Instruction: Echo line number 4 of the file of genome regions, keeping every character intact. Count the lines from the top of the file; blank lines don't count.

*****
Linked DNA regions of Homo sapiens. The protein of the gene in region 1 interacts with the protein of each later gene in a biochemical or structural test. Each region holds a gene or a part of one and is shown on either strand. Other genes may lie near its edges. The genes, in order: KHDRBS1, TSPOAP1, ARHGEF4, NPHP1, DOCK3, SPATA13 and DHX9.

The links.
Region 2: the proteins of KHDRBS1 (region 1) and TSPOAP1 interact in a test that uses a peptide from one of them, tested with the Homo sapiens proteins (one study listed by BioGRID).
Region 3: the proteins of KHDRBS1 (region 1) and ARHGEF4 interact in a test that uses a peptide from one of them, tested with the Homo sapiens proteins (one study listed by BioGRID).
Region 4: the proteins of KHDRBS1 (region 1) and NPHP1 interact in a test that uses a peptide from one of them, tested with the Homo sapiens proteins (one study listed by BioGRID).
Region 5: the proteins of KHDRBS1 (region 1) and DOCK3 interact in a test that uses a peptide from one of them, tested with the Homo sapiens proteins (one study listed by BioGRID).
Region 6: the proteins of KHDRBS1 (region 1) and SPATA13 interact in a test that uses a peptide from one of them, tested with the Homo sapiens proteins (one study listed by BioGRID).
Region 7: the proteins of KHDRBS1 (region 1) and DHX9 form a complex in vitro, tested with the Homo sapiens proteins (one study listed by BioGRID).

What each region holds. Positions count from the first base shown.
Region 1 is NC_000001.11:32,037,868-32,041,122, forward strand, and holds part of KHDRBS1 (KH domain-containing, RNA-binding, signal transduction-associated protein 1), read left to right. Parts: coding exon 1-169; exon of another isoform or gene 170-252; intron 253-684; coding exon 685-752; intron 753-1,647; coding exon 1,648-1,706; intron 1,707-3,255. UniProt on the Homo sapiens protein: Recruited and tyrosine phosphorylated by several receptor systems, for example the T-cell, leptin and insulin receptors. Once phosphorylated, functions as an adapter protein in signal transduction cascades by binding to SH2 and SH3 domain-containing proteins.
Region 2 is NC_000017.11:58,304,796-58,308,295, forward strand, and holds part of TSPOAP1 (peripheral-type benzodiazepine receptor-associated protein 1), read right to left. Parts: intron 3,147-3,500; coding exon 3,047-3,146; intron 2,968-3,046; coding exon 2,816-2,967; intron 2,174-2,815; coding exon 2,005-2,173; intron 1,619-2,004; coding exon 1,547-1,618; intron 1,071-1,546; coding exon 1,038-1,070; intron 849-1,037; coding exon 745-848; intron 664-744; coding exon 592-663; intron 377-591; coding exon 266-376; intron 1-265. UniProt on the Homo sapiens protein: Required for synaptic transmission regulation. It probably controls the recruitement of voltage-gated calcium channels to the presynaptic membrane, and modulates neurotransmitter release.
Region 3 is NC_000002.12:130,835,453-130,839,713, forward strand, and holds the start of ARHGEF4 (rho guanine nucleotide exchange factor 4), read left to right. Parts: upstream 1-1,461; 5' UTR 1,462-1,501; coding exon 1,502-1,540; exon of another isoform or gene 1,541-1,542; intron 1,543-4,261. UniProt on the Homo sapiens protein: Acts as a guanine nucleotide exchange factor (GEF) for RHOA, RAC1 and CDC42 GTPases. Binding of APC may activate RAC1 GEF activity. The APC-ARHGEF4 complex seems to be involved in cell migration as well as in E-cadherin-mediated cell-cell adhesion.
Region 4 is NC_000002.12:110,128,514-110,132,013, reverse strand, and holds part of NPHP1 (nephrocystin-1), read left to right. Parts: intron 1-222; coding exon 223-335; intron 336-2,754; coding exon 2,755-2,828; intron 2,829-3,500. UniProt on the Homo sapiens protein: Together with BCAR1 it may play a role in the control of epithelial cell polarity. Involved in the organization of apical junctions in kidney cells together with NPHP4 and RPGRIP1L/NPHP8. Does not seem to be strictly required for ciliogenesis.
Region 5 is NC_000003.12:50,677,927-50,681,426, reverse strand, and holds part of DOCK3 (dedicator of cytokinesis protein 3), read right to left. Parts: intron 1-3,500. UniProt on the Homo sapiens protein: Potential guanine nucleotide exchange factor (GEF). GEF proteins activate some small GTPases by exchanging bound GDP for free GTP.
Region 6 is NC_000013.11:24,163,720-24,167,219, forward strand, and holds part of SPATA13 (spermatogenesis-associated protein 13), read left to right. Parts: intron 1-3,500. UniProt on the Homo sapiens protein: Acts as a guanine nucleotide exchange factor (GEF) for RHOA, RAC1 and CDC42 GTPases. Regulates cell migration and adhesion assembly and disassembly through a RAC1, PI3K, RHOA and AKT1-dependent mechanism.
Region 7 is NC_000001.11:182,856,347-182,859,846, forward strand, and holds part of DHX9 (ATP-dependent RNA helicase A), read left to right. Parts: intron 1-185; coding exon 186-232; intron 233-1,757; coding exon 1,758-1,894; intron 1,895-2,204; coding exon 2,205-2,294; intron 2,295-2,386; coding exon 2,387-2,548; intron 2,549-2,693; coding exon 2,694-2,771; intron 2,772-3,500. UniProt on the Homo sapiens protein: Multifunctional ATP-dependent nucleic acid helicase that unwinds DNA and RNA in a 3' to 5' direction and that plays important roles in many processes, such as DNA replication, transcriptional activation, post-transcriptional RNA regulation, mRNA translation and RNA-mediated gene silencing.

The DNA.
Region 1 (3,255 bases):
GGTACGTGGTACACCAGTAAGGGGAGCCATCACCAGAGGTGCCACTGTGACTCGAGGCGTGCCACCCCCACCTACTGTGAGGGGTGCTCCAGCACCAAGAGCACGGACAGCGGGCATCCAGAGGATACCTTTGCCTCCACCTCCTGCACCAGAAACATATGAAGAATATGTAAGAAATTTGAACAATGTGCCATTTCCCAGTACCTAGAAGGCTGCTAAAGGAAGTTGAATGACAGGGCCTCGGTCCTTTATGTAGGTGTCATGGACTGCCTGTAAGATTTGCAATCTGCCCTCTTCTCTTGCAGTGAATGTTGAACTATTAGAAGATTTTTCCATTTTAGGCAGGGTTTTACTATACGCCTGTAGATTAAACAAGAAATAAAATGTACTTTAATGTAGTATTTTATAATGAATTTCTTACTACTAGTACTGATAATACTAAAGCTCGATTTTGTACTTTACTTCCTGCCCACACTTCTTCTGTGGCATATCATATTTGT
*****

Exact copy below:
Region 3: the proteins of KHDRBS1 (region 1) and ARHGEF4 interact in a test that uses a peptide from one of them, tested with the Homo sapiens proteins (one study listed by BioGRID).